I was asked by Rescue Monkey if I was interested in submitting something for the 21st Edition of The Handover. The subject is burnout; he said he “naturally” thought of me. Perhaps if you’ll indulge me, I’ll share a little story.

Several years ago I was getting a little tired of work. As you know, there were probably multiple reasons for that, reasons with which you all are familiar.

My excellent regular EMT partner, R, left the area. In his place, a brand-new medic, A, was assigned to be my partner, as all new medics are required to work with older ones who are expected to keep an eye on them.

I was not looking forward to it, because I don’t like watching over new people, not knowing anything about how they work and what their motivations are. I’ve noticed over the years that new people are becoming younger and younger, and without appropriate exposure to life experiences, their attitudes are generally terrible. They expect to be paid to do nothing, and they think what we call “work” is actually an inconvenience to them. They don’t take pride in their work or their appearances, they can’t accept the possibility that they may be wrong, and they think EMS is about looking cool and driving fast, and not about often doing a lot of things we don’t want to do.

Also, if they’re idiots, I don’t like that somehow I’m indirectly assuming responsibility for everything they do and for keeping them in line. Not only do I have to be watching in case they fumble clinically, I have to pay attention so they don’t say anything stupid to the patient. I have to make sure they don’t offend the family. I have to keep them from pissing off the hospital. I have to be quick to grab the mic before they give the dispatchers attitude. I didn’t volunteer to babysit these people and no one asked me if I wanted to. If something bad happens, managers always blame the older guy.

It didn’t start off looking that great on A’s first day, which was also his first shift on his own – he got the narcs and left it sitting on the gurney without locking it up. But it quickly turned upward, and he turned out to be a really easy-going and funny partner who had no problem whatsoever dealing with other people, even the worst of the assholes. I ended up spending about 6 months with him, and he made work enjoyable again. I learned a great deal from him and hopefully he learned something from even someone like me.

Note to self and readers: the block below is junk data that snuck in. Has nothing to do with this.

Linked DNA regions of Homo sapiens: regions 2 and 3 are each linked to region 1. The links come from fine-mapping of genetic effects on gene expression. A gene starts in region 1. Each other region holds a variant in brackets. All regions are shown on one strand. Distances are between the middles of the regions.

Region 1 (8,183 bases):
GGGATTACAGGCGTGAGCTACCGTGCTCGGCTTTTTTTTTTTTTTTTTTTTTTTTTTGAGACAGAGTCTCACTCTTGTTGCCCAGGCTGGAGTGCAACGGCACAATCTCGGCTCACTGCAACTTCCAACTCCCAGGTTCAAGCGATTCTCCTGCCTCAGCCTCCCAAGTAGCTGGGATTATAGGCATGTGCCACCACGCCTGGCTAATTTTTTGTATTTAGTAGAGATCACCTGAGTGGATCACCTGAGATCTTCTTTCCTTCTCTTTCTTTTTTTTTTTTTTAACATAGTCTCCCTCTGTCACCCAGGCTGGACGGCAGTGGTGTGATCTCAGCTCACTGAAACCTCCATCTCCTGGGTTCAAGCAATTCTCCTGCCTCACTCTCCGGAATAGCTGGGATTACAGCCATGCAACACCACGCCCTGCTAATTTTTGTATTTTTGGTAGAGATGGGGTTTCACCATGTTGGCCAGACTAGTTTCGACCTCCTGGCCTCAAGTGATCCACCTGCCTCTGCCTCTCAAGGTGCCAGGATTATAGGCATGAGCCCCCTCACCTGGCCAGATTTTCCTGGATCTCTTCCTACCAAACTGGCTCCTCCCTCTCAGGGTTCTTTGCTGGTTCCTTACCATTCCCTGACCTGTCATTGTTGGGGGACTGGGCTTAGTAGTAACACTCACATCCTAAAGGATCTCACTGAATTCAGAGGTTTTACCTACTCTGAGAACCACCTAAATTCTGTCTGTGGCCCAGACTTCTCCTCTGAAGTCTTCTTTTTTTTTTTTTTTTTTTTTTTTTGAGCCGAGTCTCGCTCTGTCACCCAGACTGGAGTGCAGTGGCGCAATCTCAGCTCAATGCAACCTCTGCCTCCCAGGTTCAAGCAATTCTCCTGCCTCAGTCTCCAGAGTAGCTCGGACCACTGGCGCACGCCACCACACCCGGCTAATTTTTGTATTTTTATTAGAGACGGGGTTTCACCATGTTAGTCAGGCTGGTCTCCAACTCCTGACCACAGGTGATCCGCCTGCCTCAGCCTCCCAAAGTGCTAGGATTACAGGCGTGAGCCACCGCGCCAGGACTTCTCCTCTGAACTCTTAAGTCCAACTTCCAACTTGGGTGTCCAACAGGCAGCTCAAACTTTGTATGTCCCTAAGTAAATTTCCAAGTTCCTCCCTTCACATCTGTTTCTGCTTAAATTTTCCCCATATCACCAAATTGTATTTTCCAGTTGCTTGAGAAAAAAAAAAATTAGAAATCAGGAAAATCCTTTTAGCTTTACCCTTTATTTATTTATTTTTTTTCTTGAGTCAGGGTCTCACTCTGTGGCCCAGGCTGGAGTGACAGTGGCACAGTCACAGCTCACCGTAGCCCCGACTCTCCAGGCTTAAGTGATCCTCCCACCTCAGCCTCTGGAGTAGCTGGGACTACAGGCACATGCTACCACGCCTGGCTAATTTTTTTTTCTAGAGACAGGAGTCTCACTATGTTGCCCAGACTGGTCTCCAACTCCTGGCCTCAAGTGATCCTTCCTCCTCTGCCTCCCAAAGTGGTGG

He will forever be credited with pulling me back from the brink. And for that I am grateful. Good help is hard to find. I know you already know that.

5 thoughts on “Brink”

  1. I am glad he worked out! My biggest issue with newbies is that they would rather act like complete asses in front of the patient, family members and hospital staff than realize this is a profession! No, I don’t want to hear stories of your last horror-call while we are taking care of this patient now! Or how your last partner screwed up. These people are the reason why doctors don’t consider EMS to be a profession!

  2. I’m a new EMT, but being as I’m almost 30, most of my senior partners treat me with more respect then some of my younger counterparts. I have noticed that two of the 20 year olds I started with, and went through orientation with, get shit on a lot more then I do, which I don’t think is fair. They are two of the most responsible young guys I have ever met, and quite honestly, a lot more mature then most of the medics I now work with.

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